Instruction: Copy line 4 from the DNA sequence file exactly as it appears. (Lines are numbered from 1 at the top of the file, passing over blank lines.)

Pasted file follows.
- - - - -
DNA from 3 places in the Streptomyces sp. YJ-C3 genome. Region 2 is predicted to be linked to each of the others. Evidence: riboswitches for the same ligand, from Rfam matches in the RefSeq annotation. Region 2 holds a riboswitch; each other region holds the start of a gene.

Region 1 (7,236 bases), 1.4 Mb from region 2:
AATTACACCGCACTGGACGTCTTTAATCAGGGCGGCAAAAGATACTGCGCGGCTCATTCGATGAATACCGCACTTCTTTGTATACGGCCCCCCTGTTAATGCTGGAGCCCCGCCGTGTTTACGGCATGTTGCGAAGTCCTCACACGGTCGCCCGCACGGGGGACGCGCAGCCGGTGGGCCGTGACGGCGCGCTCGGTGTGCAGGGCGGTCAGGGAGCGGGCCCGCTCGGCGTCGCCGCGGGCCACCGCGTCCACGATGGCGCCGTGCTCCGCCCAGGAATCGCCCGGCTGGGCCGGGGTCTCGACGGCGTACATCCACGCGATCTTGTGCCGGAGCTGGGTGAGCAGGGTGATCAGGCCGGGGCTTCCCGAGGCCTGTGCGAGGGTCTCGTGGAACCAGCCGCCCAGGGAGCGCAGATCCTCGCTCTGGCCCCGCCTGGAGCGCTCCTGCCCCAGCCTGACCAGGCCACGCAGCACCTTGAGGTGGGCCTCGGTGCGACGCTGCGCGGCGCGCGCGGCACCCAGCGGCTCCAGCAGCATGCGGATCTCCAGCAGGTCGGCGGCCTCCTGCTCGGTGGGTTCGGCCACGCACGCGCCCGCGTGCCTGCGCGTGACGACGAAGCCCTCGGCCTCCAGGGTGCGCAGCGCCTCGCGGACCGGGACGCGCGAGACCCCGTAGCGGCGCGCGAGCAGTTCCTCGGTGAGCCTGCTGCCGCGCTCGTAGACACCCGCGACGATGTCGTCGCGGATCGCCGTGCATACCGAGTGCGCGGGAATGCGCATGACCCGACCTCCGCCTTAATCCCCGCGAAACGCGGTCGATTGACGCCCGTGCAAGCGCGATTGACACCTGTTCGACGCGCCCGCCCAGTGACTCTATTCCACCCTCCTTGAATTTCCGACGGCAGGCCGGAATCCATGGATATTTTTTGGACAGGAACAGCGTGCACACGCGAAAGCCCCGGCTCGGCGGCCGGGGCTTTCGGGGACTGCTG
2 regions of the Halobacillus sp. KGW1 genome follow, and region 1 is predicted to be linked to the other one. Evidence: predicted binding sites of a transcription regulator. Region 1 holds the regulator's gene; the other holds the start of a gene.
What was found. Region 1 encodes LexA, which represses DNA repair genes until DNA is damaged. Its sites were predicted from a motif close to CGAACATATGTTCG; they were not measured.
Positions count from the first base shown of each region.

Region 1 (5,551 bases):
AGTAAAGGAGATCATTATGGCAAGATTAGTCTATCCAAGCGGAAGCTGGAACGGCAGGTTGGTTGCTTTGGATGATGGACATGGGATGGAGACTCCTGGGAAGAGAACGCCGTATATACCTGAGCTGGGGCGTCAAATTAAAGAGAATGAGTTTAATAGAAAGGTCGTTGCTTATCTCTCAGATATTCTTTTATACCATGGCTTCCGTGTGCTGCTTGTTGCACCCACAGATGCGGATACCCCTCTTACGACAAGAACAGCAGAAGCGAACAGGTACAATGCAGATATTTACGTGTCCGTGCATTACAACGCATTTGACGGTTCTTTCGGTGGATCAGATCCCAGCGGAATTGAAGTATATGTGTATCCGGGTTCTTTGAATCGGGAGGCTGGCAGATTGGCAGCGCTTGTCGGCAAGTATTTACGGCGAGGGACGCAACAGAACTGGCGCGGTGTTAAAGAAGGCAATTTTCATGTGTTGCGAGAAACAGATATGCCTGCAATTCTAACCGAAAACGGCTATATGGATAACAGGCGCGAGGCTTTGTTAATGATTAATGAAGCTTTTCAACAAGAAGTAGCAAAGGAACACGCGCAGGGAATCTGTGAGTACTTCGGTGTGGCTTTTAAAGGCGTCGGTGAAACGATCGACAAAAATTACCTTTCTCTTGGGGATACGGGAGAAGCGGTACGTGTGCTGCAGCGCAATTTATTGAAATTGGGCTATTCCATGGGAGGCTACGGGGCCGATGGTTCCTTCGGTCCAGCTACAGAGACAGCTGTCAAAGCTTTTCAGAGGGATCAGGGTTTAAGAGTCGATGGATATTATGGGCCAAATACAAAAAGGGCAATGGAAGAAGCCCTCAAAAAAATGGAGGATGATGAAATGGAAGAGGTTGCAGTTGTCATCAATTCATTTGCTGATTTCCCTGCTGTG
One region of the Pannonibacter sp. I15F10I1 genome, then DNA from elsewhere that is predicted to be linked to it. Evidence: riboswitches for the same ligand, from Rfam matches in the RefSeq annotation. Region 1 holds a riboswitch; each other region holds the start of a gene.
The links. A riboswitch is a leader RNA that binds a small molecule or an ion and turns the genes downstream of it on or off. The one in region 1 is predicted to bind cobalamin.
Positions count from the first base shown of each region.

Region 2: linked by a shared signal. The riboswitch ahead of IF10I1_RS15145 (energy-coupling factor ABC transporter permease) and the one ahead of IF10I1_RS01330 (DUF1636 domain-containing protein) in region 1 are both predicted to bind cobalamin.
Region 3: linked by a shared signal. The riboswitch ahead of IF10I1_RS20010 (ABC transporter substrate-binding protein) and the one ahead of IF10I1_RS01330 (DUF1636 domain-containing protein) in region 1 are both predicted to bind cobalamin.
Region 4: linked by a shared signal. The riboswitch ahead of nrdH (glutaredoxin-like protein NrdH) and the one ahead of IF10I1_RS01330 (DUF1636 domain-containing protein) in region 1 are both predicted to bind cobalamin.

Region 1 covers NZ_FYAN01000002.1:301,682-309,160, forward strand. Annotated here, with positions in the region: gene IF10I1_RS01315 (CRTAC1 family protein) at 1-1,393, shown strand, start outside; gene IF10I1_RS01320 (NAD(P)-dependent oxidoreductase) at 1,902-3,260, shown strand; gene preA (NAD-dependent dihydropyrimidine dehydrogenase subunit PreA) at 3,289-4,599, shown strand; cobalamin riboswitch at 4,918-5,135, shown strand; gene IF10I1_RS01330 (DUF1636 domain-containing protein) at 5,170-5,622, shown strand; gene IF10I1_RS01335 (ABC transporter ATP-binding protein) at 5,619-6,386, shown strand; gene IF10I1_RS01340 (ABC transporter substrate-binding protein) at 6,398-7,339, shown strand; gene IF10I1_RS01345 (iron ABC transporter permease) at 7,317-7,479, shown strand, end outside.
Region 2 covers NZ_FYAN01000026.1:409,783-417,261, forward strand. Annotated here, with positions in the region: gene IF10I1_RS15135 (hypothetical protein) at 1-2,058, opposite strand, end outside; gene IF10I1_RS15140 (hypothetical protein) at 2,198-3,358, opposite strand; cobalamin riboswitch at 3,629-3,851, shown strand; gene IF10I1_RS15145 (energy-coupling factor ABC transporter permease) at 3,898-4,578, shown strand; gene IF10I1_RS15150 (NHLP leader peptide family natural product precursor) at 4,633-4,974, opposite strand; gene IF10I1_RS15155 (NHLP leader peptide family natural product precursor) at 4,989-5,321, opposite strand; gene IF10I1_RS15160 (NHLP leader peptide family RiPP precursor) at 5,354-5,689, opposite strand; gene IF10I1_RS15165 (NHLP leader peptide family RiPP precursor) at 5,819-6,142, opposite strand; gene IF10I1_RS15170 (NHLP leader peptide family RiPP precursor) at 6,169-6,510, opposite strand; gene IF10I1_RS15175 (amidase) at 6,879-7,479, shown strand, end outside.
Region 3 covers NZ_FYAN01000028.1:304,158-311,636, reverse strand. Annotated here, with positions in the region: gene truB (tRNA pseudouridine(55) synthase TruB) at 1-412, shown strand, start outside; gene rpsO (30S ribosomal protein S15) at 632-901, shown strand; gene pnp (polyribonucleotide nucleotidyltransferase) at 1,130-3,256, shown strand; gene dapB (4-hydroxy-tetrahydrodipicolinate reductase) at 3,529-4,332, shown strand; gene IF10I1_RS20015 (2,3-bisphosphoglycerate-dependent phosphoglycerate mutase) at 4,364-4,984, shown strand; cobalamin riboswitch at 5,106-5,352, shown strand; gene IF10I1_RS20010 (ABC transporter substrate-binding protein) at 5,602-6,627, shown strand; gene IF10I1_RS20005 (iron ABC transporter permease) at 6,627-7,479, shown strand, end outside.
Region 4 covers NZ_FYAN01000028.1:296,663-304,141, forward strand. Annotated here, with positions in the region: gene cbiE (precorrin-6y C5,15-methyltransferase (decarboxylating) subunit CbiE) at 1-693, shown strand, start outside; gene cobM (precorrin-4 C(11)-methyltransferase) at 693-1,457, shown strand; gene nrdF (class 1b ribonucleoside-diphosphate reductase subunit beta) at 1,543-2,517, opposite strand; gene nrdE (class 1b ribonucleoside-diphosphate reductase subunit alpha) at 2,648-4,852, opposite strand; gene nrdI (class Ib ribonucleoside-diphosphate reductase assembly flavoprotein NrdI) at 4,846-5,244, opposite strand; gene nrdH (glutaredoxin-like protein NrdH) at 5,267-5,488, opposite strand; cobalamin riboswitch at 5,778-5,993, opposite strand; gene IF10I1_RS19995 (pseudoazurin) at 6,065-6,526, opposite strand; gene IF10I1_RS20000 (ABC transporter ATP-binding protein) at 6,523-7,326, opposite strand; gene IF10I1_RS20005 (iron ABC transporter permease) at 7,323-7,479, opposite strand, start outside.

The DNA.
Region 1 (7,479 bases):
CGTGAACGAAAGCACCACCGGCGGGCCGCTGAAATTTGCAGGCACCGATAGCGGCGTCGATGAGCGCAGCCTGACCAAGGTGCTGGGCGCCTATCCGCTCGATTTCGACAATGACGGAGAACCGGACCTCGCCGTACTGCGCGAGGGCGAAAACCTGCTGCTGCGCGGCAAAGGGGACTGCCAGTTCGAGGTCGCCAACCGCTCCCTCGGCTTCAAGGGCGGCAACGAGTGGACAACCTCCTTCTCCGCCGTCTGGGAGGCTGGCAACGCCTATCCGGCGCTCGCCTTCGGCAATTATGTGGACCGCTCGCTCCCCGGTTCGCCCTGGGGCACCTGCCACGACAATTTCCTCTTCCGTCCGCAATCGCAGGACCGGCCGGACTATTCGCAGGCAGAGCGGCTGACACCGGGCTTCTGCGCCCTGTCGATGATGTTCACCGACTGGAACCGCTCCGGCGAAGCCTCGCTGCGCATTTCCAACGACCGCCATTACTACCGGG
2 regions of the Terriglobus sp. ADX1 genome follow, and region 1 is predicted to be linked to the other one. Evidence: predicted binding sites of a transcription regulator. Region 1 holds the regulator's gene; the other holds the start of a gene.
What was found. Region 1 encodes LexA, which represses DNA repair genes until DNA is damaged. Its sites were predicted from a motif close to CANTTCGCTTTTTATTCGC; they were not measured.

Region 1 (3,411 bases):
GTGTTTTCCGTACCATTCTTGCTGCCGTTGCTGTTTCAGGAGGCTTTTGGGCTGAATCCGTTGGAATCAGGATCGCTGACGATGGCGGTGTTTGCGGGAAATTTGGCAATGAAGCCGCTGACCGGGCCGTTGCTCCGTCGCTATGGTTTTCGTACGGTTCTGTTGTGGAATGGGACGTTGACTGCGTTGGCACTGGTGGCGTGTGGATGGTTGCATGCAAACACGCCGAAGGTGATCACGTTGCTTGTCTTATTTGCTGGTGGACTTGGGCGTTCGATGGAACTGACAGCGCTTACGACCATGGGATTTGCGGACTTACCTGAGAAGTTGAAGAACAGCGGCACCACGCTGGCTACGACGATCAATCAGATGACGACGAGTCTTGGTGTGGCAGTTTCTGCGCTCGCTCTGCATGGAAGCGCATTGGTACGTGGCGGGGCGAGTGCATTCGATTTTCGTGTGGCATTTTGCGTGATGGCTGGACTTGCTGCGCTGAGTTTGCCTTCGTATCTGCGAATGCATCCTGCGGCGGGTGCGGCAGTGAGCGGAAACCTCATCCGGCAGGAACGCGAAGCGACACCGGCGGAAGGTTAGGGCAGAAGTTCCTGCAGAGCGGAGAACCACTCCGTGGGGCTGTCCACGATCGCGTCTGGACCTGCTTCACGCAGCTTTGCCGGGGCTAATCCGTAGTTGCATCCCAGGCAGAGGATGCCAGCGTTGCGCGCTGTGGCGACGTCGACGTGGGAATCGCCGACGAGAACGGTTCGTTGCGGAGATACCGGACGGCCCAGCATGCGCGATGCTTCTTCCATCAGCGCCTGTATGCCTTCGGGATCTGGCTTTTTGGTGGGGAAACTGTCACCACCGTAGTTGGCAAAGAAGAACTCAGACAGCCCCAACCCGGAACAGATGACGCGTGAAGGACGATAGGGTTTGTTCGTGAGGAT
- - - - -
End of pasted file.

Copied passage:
2 regions of the Halobacillus sp. KGW1 genome follow, and region 1 is predicted to be linked to the other one. Evidence: predicted binding sites of a transcription regulator. Region 1 holds the regulator's gene; the other holds the start of a gene.